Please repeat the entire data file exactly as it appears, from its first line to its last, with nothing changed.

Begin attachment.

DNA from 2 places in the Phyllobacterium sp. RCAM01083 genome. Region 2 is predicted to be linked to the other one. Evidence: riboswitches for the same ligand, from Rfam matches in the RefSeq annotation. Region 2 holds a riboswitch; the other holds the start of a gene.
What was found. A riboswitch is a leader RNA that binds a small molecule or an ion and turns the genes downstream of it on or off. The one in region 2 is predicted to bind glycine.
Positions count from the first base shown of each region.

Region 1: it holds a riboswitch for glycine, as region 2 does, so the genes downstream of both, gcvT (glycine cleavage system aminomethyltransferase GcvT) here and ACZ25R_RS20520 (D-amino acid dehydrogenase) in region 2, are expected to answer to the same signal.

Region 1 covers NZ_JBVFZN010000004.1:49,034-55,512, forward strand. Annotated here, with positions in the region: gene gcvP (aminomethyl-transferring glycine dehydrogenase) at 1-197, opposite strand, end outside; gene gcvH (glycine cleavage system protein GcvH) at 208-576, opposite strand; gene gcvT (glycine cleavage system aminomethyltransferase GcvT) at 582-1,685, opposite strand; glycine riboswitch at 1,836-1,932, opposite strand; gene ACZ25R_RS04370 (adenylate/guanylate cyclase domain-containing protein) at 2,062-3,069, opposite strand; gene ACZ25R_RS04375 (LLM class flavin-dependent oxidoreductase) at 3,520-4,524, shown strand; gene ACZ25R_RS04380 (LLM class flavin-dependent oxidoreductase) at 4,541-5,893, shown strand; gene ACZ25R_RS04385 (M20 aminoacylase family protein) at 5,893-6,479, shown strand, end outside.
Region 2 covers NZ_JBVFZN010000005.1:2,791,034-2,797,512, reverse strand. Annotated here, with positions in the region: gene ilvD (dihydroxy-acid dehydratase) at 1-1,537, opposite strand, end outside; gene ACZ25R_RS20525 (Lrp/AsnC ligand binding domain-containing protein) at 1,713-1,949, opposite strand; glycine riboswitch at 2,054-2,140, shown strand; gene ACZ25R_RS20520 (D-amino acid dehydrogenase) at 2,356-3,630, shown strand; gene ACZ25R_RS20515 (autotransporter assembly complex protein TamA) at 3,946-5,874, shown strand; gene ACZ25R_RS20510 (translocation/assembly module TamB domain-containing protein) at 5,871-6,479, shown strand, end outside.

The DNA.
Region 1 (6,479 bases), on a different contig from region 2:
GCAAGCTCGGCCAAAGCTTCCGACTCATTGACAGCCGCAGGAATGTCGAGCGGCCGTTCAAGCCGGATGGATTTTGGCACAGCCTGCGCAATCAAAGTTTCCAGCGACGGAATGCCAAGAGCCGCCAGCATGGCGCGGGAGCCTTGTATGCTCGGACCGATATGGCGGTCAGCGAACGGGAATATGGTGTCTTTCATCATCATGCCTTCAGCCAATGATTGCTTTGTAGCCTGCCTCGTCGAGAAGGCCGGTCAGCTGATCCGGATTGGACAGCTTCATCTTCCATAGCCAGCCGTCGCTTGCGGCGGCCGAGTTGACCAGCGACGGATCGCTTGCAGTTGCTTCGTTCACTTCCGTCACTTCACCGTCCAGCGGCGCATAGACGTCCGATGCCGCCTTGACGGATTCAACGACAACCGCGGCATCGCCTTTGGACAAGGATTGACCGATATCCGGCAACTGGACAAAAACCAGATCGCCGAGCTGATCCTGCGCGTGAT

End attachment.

DNA from 2 places in the Phyllobacterium sp. RCAM01083 genome. Region 2 is predicted to be linked to the other one. Evidence: riboswitches for the same ligand, from Rfam matches in the RefSeq annotation. Region 2 holds a riboswitch; the other holds the start of a gene.
What was found. A riboswitch is a leader RNA that binds a small molecule or an ion and turns the genes downstream of it on or off. The one in region 2 is predicted to bind glycine.
Positions count from the first base shown of each region.

Region 1: it holds a riboswitch for glycine, as region 2 does, so the genes downstream of both, gcvT (glycine cleavage system aminomethyltransferase GcvT) here and ACZ25R_RS20520 (D-amino acid dehydrogenase) in region 2, are expected to answer to the same signal.

Region 1 covers NZ_JBVFZN010000004.1:49,034-55,512, forward strand. Annotated here, with positions in the region: gene gcvP (aminomethyl-transferring glycine dehydrogenase) at 1-197, opposite strand, end outside; gene gcvH (glycine cleavage system protein GcvH) at 208-576, opposite strand; gene gcvT (glycine cleavage system aminomethyltransferase GcvT) at 582-1,685, opposite strand; glycine riboswitch at 1,836-1,932, opposite strand; gene ACZ25R_RS04370 (adenylate/guanylate cyclase domain-containing protein) at 2,062-3,069, opposite strand; gene ACZ25R_RS04375 (LLM class flavin-dependent oxidoreductase) at 3,520-4,524, shown strand; gene ACZ25R_RS04380 (LLM class flavin-dependent oxidoreductase) at 4,541-5,893, shown strand; gene ACZ25R_RS04385 (M20 aminoacylase family protein) at 5,893-6,479, shown strand, end outside.
Region 2 covers NZ_JBVFZN010000005.1:2,791,034-2,797,512, reverse strand. Annotated here, with positions in the region: gene ilvD (dihydroxy-acid dehydratase) at 1-1,537, opposite strand, end outside; gene ACZ25R_RS20525 (Lrp/AsnC ligand binding domain-containing protein) at 1,713-1,949, opposite strand; glycine riboswitch at 2,054-2,140, shown strand; gene ACZ25R_RS20520 (D-amino acid dehydrogenase) at 2,356-3,630, shown strand; gene ACZ25R_RS20515 (autotransporter assembly complex protein TamA) at 3,946-5,874, shown strand; gene ACZ25R_RS20510 (translocation/assembly module TamB domain-containing protein) at 5,871-6,479, shown strand, end outside.

The DNA.
Region 1 (6,479 bases), on a different contig from region 2:
GCAAGCTCGGCCAAAGCTTCCGACTCATTGACAGCCGCAGGAATGTCGAGCGGCCGTTCAAGCCGGATGGATTTTGGCACAGCCTGCGCAATCAAAGTTTCCAGCGACGGAATGCCAAGAGCCGCCAGCATGGCGCGGGAGCCTTGTATGCTCGGACCGATATGGCGGTCAGCGAACGGGAATATGGTGTCTTTCATCATCATGCCTTCAGCCAATGATTGCTTTGTAGCCTGCCTCGTCGAGAAGGCCGGTCAGCTGATCCGGATTGGACAGCTTCATCTTCCATAGCCAGCCGTCGCTTGCGGCGGCCGAGTTGACCAGCGACGGATCGCTTGCAGTTGCTTCGTTCACTTCCGTCACTTCACCGTCCAGCGGCGCATAGACGTCCGATGCCGCCTTGACGGATTCAACGACAACCGCGGCATCGCCTTTGGACAAGGATTGACCGATATCCGGCAACTGGACAAAAACCAGATCGCCGAGCTGATCCTGCGCGTGAT